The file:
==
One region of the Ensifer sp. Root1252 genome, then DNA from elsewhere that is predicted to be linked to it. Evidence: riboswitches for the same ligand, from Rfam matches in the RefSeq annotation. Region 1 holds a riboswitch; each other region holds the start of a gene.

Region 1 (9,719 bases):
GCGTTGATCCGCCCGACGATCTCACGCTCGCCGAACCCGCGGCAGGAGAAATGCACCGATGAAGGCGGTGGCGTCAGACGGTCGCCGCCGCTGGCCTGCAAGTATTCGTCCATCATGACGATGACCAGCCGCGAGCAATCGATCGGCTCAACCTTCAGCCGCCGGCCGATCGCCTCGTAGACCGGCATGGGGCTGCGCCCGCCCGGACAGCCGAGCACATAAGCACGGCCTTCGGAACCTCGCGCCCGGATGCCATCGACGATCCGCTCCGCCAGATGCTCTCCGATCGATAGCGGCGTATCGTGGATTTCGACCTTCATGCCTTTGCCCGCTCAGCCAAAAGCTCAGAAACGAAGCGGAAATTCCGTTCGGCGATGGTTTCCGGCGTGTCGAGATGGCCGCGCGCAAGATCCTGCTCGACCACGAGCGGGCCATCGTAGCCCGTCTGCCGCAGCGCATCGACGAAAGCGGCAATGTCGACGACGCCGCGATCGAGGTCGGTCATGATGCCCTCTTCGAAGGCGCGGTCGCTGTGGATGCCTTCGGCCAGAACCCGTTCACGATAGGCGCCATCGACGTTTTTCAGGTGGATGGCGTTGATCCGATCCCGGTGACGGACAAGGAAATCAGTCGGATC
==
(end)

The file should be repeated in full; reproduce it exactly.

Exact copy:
One region of the Ensifer sp. Root1252 genome, then DNA from elsewhere that is predicted to be linked to it. Evidence: riboswitches for the same ligand, from Rfam matches in the RefSeq annotation. Region 1 holds a riboswitch; each other region holds the start of a gene.

Region 1 (9,719 bases):
GCGTTGATCCGCCCGACGATCTCACGCTCGCCGAACCCGCGGCAGGAGAAATGCACCGATGAAGGCGGTGGCGTCAGACGGTCGCCGCCGCTGGCCTGCAAGTATTCGTCCATCATGACGATGACCAGCCGCGAGCAATCGATCGGCTCAACCTTCAGCCGCCGGCCGATCGCCTCGTAGACCGGCATGGGGCTGCGCCCGCCCGGACAGCCGAGCACATAAGCACGGCCTTCGGAACCTCGCGCCCGGATGCCATCGACGATCCGCTCCGCCAGATGCTCTCCGATCGATAGCGGCGTATCGTGGATTTCGACCTTCATGCCTTTGCCCGCTCAGCCAAAAGCTCAGAAACGAAGCGGAAATTCCGTTCGGCGATGGTTTCCGGCGTGTCGAGATGGCCGCGCGCAAGATCCTGCTCGACCACGAGCGGGCCATCGTAGCCCGTCTGCCGCAGCGCATCGACGAAAGCGGCAATGTCGACGACGCCGCGATCGAGGTCGGTCATGATGCCCTCTTCGAAGGCGCGGTCGCTGTGGATGCCTTCGGCCAGAACCCGTTCACGATAGGCGCCATCGACGTTTTTCAGGTGGATGGCGTTGATCCGATCCCGGTGACGGACAAGGAAATCAGTCGGATC